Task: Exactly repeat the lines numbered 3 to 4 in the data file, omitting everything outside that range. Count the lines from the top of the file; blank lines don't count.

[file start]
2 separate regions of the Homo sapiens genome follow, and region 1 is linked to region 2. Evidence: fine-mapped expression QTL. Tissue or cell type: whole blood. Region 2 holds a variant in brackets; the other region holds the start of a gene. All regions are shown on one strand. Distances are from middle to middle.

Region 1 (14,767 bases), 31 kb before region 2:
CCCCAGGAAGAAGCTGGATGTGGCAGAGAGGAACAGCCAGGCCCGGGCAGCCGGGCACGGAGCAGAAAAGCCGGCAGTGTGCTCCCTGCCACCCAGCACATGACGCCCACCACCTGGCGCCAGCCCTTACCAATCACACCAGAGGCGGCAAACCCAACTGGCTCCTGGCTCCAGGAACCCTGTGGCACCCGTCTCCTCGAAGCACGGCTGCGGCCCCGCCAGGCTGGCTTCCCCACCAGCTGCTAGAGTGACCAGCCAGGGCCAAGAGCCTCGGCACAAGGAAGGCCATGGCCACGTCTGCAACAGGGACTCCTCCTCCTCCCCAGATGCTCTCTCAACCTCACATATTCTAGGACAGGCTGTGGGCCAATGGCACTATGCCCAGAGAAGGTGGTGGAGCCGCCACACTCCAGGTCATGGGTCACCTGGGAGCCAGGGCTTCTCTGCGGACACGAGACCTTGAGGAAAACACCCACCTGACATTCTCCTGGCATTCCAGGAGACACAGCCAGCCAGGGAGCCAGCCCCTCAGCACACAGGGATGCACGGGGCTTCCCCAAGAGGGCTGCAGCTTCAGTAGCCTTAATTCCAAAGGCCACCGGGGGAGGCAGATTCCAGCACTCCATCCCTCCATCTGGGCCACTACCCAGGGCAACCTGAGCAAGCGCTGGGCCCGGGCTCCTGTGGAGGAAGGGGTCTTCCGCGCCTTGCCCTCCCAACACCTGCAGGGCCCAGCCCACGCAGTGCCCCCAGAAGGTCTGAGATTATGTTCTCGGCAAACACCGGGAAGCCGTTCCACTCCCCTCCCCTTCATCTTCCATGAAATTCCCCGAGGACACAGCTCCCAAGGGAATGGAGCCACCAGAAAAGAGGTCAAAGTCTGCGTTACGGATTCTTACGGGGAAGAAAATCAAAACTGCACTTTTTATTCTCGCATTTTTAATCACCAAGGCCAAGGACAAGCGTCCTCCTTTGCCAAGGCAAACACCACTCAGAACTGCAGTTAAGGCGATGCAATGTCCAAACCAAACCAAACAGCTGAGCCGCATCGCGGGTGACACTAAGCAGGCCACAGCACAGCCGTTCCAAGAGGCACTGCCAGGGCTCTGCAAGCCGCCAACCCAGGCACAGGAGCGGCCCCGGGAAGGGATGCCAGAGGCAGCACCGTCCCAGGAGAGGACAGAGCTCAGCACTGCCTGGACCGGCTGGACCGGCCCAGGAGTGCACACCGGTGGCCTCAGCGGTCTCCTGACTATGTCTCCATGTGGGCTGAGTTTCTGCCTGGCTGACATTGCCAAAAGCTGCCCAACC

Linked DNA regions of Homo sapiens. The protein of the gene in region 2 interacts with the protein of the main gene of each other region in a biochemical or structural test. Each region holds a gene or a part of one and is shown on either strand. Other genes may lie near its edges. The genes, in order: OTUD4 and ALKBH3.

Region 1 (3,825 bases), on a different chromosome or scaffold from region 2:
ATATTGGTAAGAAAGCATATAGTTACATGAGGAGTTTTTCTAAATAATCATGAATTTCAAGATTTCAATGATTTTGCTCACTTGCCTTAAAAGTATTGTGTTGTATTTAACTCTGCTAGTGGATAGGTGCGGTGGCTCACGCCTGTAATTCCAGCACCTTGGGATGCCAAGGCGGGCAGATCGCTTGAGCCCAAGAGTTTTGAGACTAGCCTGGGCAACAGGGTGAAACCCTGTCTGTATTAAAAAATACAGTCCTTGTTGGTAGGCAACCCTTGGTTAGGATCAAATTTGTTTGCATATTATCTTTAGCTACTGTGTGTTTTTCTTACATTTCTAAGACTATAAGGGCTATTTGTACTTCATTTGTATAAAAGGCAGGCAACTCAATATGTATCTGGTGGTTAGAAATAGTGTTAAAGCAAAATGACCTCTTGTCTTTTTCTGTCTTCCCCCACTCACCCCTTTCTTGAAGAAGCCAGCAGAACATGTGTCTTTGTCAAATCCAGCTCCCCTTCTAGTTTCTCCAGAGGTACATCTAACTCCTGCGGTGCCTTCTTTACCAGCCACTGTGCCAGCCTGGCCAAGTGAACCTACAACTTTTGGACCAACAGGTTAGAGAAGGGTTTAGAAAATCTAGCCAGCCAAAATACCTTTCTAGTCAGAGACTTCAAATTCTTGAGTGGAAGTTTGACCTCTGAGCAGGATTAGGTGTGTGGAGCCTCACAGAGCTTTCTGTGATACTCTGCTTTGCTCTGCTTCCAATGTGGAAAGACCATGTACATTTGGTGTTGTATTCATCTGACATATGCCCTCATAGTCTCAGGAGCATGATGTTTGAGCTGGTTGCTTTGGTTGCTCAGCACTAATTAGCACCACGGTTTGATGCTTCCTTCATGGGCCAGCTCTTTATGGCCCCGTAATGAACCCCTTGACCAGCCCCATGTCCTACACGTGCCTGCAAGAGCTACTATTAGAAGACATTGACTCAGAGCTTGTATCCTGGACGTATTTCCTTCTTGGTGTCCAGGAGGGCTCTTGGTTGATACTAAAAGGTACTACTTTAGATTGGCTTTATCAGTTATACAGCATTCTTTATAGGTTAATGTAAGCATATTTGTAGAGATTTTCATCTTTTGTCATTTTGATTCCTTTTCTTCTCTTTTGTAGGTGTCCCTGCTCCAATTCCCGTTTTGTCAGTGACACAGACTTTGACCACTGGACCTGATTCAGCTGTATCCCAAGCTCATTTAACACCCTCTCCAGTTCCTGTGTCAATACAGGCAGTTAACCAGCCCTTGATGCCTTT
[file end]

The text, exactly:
CCCCAGGAAGAAGCTGGATGTGGCAGAGAGGAACAGCCAGGCCCGGGCAGCCGGGCACGGAGCAGAAAAGCCGGCAGTGTGCTCCCTGCCACCCAGCACATGACGCCCACCACCTGGCGCCAGCCCTTACCAATCACACCAGAGGCGGCAAACCCAACTGGCTCCTGGCTCCAGGAACCCTGTGGCACCCGTCTCCTCGAAGCACGGCTGCGGCCCCGCCAGGCTGGCTTCCCCACCAGCTGCTAGAGTGACCAGCCAGGGCCAAGAGCCTCGGCACAAGGAAGGCCATGGCCACGTCTGCAACAGGGACTCCTCCTCCTCCCCAGATGCTCTCTCAACCTCACATATTCTAGGACAGGCTGTGGGCCAATGGCACTATGCCCAGAGAAGGTGGTGGAGCCGCCACACTCCAGGTCATGGGTCACCTGGGAGCCAGGGCTTCTCTGCGGACACGAGACCTTGAGGAAAACACCCACCTGACATTCTCCTGGCATTCCAGGAGACACAGCCAGCCAGGGAGCCAGCCCCTCAGCACACAGGGATGCACGGGGCTTCCCCAAGAGGGCTGCAGCTTCAGTAGCCTTAATTCCAAAGGCCACCGGGGGAGGCAGATTCCAGCACTCCATCCCTCCATCTGGGCCACTACCCAGGGCAACCTGAGCAAGCGCTGGGCCCGGGCTCCTGTGGAGGAAGGGGTCTTCCGCGCCTTGCCCTCCCAACACCTGCAGGGCCCAGCCCACGCAGTGCCCCCAGAAGGTCTGAGATTATGTTCTCGGCAAACACCGGGAAGCCGTTCCACTCCCCTCCCCTTCATCTTCCATGAAATTCCCCGAGGACACAGCTCCCAAGGGAATGGAGCCACCAGAAAAGAGGTCAAAGTCTGCGTTACGGATTCTTACGGGGAAGAAAATCAAAACTGCACTTTTTATTCTCGCATTTTTAATCACCAAGGCCAAGGACAAGCGTCCTCCTTTGCCAAGGCAAACACCACTCAGAACTGCAGTTAAGGCGATGCAATGTCCAAACCAAACCAAACAGCTGAGCCGCATCGCGGGTGACACTAAGCAGGCCACAGCACAGCCGTTCCAAGAGGCACTGCCAGGGCTCTGCAAGCCGCCAACCCAGGCACAGGAGCGGCCCCGGGAAGGGATGCCAGAGGCAGCACCGTCCCAGGAGAGGACAGAGCTCAGCACTGCCTGGACCGGCTGGACCGGCCCAGGAGTGCACACCGGTGGCCTCAGCGGTCTCCTGACTATGTCTCCATGTGGGCTGAGTTTCTGCCTGGCTGACATTGCCAAAAGCTGCCCAACC

Linked DNA regions of Homo sapiens. The protein of the gene in region 2 interacts with the protein of the main gene of each other region in a biochemical or structural test. Each region holds a gene or a part of one and is shown on either strand. Other genes may lie near its edges. The genes, in order: OTUD4 and ALKBH3.